No one is saying how “stable” and “risk-free the housing market is.” However, the new homes sales data to which you refer doesn’t really buttress your case. Sorry.

    Insofar as resales being “down,” at least in Reno/Sparks, have you gotten an advance peek at Guy’s numbers for June?

  4. Avatar longerwalk says:

    Lennar & Ryder are putting up new homes in NW Reno at a modest pace. It doesn’t seem quite right when the new-within-4-years houses just down the street are short-selling and foreclosing, though. Too many burned lawns.

  5. Avatar Irv says:

    L-Walk, I think the developers need to keep their teams working if they possibly can, and if they already have land, and permitted product to produce at a close-to-market price, that is a good course of action for them. Otherwise, they would have their crews standing around idle, and soon lose their internal structure and key superintendant type employees.

    In hard times, we have been known to take on some less-than-desireable business, just to keep the team busy and in place. You have to do things like that sometimes–remember the movie line, “This is the business we have chosen.”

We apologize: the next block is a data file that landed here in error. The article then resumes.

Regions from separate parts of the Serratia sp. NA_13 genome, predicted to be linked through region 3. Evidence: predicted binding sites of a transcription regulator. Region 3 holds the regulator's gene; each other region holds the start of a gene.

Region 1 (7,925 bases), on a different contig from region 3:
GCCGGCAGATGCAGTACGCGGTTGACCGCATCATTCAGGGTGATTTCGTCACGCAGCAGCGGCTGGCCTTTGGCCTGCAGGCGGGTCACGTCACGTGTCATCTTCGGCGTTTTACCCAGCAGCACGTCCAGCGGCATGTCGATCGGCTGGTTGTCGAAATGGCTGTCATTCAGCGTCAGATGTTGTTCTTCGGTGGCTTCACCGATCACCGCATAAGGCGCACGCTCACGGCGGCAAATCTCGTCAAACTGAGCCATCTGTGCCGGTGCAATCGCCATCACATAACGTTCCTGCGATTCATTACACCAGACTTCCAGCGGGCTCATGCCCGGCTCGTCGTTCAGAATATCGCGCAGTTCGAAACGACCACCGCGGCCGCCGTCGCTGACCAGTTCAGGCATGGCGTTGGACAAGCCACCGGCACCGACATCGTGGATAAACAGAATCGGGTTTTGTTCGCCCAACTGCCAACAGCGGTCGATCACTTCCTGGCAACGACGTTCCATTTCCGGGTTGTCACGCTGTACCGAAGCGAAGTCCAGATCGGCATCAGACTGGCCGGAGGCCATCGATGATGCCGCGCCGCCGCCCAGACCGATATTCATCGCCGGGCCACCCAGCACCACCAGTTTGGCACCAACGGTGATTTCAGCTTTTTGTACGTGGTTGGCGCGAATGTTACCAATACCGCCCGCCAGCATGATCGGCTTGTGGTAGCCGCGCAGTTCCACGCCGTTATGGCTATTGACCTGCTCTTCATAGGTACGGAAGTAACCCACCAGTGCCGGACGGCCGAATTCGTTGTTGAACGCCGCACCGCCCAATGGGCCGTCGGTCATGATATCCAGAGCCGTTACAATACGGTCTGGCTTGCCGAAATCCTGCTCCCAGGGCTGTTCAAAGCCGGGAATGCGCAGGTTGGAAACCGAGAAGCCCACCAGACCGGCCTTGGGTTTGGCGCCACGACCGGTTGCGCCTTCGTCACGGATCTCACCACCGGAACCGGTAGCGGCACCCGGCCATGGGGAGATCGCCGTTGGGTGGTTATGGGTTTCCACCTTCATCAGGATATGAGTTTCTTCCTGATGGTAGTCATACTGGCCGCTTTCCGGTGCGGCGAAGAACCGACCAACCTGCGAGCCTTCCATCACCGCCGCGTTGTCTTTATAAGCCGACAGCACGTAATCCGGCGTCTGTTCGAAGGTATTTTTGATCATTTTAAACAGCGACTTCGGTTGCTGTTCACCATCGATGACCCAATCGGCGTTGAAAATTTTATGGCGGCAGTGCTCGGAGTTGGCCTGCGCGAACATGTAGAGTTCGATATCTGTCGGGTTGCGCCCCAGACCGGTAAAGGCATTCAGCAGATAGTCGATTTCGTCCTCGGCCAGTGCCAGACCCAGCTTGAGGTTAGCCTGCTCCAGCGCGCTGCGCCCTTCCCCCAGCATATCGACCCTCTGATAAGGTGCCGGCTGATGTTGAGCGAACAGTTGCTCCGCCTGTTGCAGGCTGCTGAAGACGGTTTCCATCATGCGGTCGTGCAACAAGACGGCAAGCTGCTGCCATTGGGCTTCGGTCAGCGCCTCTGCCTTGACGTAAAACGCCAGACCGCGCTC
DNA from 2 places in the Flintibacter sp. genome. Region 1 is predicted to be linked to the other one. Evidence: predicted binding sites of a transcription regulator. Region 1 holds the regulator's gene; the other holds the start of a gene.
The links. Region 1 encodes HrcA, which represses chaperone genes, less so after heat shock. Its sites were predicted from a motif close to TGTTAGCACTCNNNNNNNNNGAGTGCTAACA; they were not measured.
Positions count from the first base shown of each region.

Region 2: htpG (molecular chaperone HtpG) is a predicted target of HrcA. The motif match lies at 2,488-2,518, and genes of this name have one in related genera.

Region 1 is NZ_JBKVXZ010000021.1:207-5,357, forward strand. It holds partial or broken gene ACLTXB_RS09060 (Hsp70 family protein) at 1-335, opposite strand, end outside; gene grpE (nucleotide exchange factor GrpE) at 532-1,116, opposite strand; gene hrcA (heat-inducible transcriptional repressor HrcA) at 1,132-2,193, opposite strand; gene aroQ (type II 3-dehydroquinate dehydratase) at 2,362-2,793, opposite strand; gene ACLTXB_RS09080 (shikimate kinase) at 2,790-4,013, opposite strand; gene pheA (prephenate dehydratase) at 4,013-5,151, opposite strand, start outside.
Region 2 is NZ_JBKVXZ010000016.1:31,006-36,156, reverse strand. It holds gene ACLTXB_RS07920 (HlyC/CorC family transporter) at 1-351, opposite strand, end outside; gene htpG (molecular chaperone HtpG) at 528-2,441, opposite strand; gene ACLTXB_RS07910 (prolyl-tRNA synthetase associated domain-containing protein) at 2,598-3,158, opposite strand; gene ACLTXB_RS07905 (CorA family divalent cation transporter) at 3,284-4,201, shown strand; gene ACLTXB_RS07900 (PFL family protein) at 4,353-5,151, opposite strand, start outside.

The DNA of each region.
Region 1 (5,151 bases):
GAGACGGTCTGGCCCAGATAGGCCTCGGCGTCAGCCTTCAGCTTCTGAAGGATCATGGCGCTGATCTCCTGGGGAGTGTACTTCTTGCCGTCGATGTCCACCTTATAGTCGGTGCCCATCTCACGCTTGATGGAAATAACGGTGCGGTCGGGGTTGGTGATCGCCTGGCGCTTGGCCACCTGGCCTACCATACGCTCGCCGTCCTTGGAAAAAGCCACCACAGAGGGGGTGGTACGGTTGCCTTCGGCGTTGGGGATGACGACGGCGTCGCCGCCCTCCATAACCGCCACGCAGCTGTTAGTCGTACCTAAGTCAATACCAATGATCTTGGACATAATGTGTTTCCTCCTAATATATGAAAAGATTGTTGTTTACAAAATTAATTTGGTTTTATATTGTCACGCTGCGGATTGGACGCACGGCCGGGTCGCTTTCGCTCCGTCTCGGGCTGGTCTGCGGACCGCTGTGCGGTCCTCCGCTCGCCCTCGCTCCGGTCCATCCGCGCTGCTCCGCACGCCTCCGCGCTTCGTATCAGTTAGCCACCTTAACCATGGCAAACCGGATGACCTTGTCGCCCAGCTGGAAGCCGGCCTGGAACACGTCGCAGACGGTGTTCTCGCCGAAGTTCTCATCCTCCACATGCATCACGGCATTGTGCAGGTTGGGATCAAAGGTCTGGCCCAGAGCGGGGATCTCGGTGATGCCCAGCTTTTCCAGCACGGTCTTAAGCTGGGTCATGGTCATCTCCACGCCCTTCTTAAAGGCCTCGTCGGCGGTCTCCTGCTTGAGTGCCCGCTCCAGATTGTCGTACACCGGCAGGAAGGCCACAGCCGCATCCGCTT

6. Avatar longerwalk says:

    Irv-Your comments are quite understandable and reasonable. I can’t be happy, though, about vacant houses in the neighborhood and increasing inventory . . . this is not good for the area, the city, the tax base.

  7. Avatar longerwalk says:

    Here’s an example of the vacant home issue:

  8. Avatar MikeZ says:

    [skeptical] new homes sales down. resales down.

    I can’t understand why you insist on quoting loosely correlated metrics like sale/resale volume to address the stability of home prices when the actual price metrics are available.